After watching Australian politician Craig Kelly being denounced as a “climate denier” on Sky TV by Piers Morgan and Laura Tobin, I found myself wondering for about the thousandth time how it was that people become so certain about things they know nothing about.
How much do Kelly, Morgan, and Tobin know about climate? I may be wrong, but I bet that it’s next to nothing (even if Tobin does happen to be a meteorologist). Same applies to Russell Crowe and Jennifer Aniston.
So why the certainty? Why the intensity? Shouldn’t all concerned simply declare that they don’t know anything about climate, and so have no strong opinions about it? Why does that never happen? Why is it that the exact opposite always seems to happen.
Perhaps the explanation is this: The less anyone knows about something, the more certain they will be about it. And conversely, the more anyone knows about something, the less certain they will be about it. And that’s why “The best lack all conviction, while the worst are full of passionate intensity.”
Perhaps in part it’s because the less you know about something, the easier it looks. I know next to nothing about mountaineering, and so it all looks perfectly simple to me: you climb mountains the same way as you climb into bed. It’s probably only when you actually try to climb a mountain that you find out how difficult it actually is, and you realise it’s not so simple after all.
And perhaps that’s what’s happening with the climate. The less you know about it, the easier it looks: the climate works in the exact same way as running a hot bath. What more do you need to know about it? So everyone becomes an instant expert on the climate after reading about it for 10 minutes. It’s easy. And within 10 minutes you’re accusing people of being “climate deniers”.
I’ve been going a different route. I’ve been building my own climate model for the past two years. And I don’t think the climate is in the least bit easy to understand. Just to get the sunlight right, I’ve had to construct a Keplerian orbital simulation model. And to model the radiative exchanges within the atmosphere I’ve needed to use multiple fourth-power Stefan-Boltzmann equations. And while I can do conductive and radiative heat transfers, I still don’t know how to model convective heat flow in air or water. And I haven’t really got much of a grasp of humidity and precipitation. And I’ve only just started to think about wind movement in the atmosphere, and currents in the oceans. Building my own model is in many ways a process of discovering how little I know about all the processes at work in the atmosphere. It’s a humbling experience. And I sometimes wonder whether, when I’ve understood everything I need, and got all the equations I need, whether I’ll have a model that’s so complex, and with so many variables, that it will behave chaotically, and I will wind up finding out nothing at all about the Earth’s climate.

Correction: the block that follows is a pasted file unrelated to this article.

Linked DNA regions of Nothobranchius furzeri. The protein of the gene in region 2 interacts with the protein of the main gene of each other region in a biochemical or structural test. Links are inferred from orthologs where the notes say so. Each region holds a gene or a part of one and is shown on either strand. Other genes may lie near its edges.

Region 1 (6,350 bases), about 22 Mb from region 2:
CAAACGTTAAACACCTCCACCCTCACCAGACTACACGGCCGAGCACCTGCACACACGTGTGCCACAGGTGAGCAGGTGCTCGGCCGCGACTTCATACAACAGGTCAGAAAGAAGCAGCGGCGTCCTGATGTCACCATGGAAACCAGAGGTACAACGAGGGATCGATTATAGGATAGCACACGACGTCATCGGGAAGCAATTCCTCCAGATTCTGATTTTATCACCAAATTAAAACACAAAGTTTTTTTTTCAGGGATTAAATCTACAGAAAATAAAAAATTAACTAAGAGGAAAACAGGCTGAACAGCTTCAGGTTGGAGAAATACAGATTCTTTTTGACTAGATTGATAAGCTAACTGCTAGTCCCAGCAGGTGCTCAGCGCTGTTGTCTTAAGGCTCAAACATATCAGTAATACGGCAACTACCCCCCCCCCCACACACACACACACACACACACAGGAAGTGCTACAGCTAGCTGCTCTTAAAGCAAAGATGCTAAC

Perhaps that’s why most of the world’s great scientists and great mathematicians are very often rather quiet, modest people who will speak hesitantly, using many ifs and buts. Because the more they know about something, the more aware they become how complicated it all really is. And that’s why it’s the Russell Crowes and the Piers Morgans who are the loudmouths slanging out everybody else, precisely because they know next to nothing about it.
It’s also why we have Greta Thunberg, who one can say with almost perfect certainty knows absolutely nothing at all about climate (and even less than Russell Crowe), if only because she never goes to school. Hers is the perfect certainty that comes with perfect ignorance.
It’s not just climate science. It’s the same with everything else. Including smoking and smoking bans. Everybody knows that lung cancer is caused by smoking tobacco. It’s quite simple, and perfectly obvious. And ten minutes after learning this, they’ll have become rabid antismokers who want to ban smoking everywhere, and who will regard tobacco companies as the embodiment of pure evil.
Perhaps it’s how wars start. They start when a lot of people become perfectly certain about something they know next to nothing about. Imagine that you’re living in Vienna in late June 1914, and your next door neighbour tells you that she’s heard that Archduke Franz Ferdinand has just been assassinated in Sarajevo, except that she thinks he was an Archbishop rather than an Archduke, and he was assassinated in Samarkand rather than Sarajevo. And you’re shocked and dismayed – even though you’d never heard of him before – at the thought of hundreds of people firing off shotguns at him at point blank range. It’s all you need to know, and so ten minutes later you’ll be out on the street with thousands of other people demanding reprisals, and will sign up the next day to march off to Samarkand to teach the Whirling Dervishes a lesson. Isn’t that pretty much how it works? Marry in haste, repent at leisure. And when you come back four years later, minus an arm and a leg as well as many of your former friends, you probably will indeed repent.